A document that has been ignored for over a hundred years despite being part of the university collection of papyri scrolls is now the oldest surviving Christian letter ever discovered after a professor came across it by chance.
The letter originally came for the Heroninus archive, a collection of papyrus uncovered in Egypt in the 1800s that contributed to a boom in studying ancient papyri, which is work that University of Basel Professor of Ancient History Sabine Huebner continues today.
While conducting research, she came across a letter known as P.Bas. 2.43 and realized that she had just found something special that no one had apparently ever noticed before.
An Egyptian papyrus in the University of Basel's collection in Basel, Switzerland, contains a letter providing valuable insights into the world of the first Christians in the Roman Empire, not found anywhere else. https://t.co/qi9qLG7hHJ
— CBN News (@CBNNews) July 15, 2019
The letter is written by a man named Arrianus in Roman Egypt to his brother Paulus informing him of an acquaintance being named to a local political position and sends regards from their family and community.
The transcribed letter states:
“Greetings, my lord, my incomparable brother Paulus.
I, Arrianus, salute you, praying that all is well as possible in your life.
[Since] Menibios was going to you, I thought it necessary to salute you as well as our lord father. Now, I remind you about the gynasiarchy, so that we are not troubled here. For Heracleides would be unable to take care of it: he has been named to the city council. Find thus an opportunity that you buy the two [–] arouras. But send me the fish liver sauce too, which ever you think is good. Our lady mother is well and salutes you as well as your wives and sweetest children and our brothers and all our people. Salute our brother [–] genes and Xydes. All our people salute you. I pray that you fare well in the Lord.”
Interestingly, it appears Paulus had multiple wives, with whom he had several children. Of course, the times were different in the 230s AD, which is the time period the letter has been dated after “extensive prosopographical research” by Huebner.
The University of Oxford defines prosopography thusly:
Prosopography examines the whole of a past society, its structure and the individuals who made it up, in order to trace the evolution of the social and cultural perception of nationhood embraced by persons lived within defined regions, perhaps separated from others by language and law and perhaps not, but whose chief claim to distinctiveness reposed in the recognition of the legitimacy of their ruler, who was not necessarily born in the region and who usually married outside it.
In other words, it took a while to place the letter in the proper historical context to find out when it had been written and just how significant it is.
You see, we have no other letters from this time in Christian history under Roman rule. So this letter offers a fascinating look. And we know it’s a Christian letter because of the phrase used at the conclusion.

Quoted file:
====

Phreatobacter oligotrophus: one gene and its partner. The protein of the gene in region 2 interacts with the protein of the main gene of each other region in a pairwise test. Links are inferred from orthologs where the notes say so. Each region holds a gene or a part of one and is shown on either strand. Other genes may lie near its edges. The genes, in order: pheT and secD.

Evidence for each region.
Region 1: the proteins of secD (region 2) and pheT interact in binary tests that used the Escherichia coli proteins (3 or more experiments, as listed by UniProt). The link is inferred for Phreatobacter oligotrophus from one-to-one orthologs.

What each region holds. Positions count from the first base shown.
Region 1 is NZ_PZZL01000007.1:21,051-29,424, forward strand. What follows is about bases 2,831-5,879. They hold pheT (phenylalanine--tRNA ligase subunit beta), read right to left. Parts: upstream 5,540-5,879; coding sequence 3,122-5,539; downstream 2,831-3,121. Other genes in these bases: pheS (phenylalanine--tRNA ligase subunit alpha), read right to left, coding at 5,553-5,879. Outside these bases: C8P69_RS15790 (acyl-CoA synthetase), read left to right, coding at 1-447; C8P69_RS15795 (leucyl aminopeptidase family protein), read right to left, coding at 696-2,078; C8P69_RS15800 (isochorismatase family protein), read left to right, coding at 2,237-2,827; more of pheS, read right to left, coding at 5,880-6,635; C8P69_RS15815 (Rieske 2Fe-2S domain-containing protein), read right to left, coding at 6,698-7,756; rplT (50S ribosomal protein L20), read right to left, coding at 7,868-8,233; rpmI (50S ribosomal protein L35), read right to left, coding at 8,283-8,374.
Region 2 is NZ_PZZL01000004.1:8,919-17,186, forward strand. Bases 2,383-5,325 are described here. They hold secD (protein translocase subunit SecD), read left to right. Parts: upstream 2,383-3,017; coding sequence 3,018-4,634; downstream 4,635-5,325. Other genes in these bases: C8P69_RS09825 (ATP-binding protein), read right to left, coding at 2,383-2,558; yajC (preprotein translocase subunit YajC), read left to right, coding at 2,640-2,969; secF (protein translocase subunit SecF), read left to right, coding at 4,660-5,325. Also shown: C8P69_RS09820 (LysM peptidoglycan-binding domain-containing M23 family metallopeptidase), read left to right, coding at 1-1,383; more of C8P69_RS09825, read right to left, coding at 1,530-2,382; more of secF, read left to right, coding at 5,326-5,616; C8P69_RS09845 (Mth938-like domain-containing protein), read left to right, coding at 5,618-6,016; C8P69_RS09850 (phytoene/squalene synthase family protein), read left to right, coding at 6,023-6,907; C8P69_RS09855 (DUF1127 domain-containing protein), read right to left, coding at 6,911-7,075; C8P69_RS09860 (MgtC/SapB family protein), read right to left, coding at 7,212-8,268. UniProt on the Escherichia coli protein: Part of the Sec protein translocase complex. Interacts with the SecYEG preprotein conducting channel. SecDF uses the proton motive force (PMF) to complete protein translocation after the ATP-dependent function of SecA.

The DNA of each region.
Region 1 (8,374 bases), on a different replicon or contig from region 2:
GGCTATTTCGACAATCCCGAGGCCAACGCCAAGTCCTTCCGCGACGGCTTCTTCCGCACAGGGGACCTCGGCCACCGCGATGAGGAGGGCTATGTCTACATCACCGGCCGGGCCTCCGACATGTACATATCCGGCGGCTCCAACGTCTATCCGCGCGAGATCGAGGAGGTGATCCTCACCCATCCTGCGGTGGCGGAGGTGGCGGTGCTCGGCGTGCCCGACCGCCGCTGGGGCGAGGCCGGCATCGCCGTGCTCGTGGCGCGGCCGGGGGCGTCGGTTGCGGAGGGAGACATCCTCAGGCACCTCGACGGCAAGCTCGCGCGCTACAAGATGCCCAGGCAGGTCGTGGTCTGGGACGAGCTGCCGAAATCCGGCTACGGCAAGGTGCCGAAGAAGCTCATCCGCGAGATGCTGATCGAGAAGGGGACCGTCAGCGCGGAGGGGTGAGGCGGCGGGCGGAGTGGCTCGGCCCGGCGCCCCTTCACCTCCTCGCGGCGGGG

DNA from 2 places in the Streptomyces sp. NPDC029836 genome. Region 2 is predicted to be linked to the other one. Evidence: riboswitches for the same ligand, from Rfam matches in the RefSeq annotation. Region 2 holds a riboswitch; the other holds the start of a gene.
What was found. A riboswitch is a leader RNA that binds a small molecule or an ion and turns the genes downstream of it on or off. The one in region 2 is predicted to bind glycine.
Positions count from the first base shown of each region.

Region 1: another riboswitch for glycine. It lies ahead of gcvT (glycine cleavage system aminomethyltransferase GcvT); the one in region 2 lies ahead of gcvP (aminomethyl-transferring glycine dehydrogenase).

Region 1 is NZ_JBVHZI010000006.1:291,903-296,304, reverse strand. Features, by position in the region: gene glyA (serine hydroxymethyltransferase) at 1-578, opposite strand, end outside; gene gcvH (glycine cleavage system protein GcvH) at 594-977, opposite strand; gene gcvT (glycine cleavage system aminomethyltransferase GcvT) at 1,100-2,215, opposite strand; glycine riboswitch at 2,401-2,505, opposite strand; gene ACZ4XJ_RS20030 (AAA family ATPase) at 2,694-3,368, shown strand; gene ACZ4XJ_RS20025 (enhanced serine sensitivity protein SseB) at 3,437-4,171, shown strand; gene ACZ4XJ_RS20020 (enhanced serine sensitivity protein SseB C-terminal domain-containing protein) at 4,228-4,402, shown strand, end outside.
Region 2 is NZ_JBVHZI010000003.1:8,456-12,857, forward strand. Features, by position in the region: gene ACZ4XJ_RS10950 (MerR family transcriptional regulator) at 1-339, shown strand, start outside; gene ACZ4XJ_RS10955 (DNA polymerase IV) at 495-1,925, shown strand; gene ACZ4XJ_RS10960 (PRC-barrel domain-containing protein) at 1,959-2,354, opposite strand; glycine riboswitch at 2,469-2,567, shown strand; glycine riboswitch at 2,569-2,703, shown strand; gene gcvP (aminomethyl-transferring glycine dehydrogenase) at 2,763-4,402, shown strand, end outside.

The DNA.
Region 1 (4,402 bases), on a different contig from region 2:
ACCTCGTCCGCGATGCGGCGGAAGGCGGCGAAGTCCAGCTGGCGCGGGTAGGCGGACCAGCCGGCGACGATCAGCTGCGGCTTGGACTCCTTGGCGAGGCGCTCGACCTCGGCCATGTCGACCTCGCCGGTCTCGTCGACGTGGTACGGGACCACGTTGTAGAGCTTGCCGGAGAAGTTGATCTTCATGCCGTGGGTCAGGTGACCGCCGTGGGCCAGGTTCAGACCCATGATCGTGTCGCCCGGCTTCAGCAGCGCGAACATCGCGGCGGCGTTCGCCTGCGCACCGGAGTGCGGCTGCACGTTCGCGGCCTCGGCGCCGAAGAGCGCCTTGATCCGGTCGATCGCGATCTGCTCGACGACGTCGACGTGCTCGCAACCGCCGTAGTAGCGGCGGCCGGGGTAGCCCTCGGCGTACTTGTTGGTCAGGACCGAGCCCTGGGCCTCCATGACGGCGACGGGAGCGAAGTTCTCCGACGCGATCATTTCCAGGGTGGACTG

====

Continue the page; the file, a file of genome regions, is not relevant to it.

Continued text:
According to Phys.org:
The document stands out from the mass of preserved letters of Greco-Roman Egypt by its concluding greeting formula: After reporting on day-to-day family matters and asking for the best fish sauce as a souvenir, the letter writer uses the last line to express his wish that his brother will prosper “in the Lord.” The author uses the abbreviated form of the Christian phrase “I pray that you fare well ‘in the Lord’.”
“The use of this abbreviation—known as a nomen sacrum in this context—leaves no doubt about the Christian beliefs of the letter writer,” Huebner reports. “It is an exclusively Christian formula that we are familiar with from New Testament manuscripts.”
Furthermore, the name Paulus also gives their religious beliefs away because he appears to be named after St. Paul, an apostle of Jesus.
“Paulus was an extremely rare name at that time, and we may deduce that the parents mentioned in the letter were Christians and had named their son after the apostle as early as 200 AD,” Huebner said.
Huebner even deduced the location where the letter was written to be in Central Egypt in a rural community known as Theodelphia.
As explained by Ancient Origins, the letter also shows that early Christians participated in society and had no problem living among pagans.
The document throws a great deal of light on early Christians. It appears from the letter that Arrianus and Paulus were public officials . They were educated and they came from an affluent land-owning family. It is widely believed that Christians in the early years of the religion were eccentrics and fanatics who turned their backs on Graeco-Roman society.
The papyrus shows that this was not the case and that they were very much part of mainstream society. It also shows that Christians could adapt to the largely pagan environment of the day in the third century. Moreover, these early Christians were not only urban dwellers as is commonly assumed but they also lived in rural districts.
— Nermien Riad (@NermienRiad) July 13, 2019
To think that this letter sat ignored for over 100 years in the University of Basel and predates all other Christian letters by at least 40 years is astounding and makes one wonder how many more such ancient documents are waiting to be dusted off to rewrite history.
This letter contradicts the prevailing view of early Christians during the Roman empire and is an extraordinary find and may spark another boom in the study of papyri. Because if there’s one history-changing letter that has been ignored all this time, there must be more.
Featured Image: University of Basel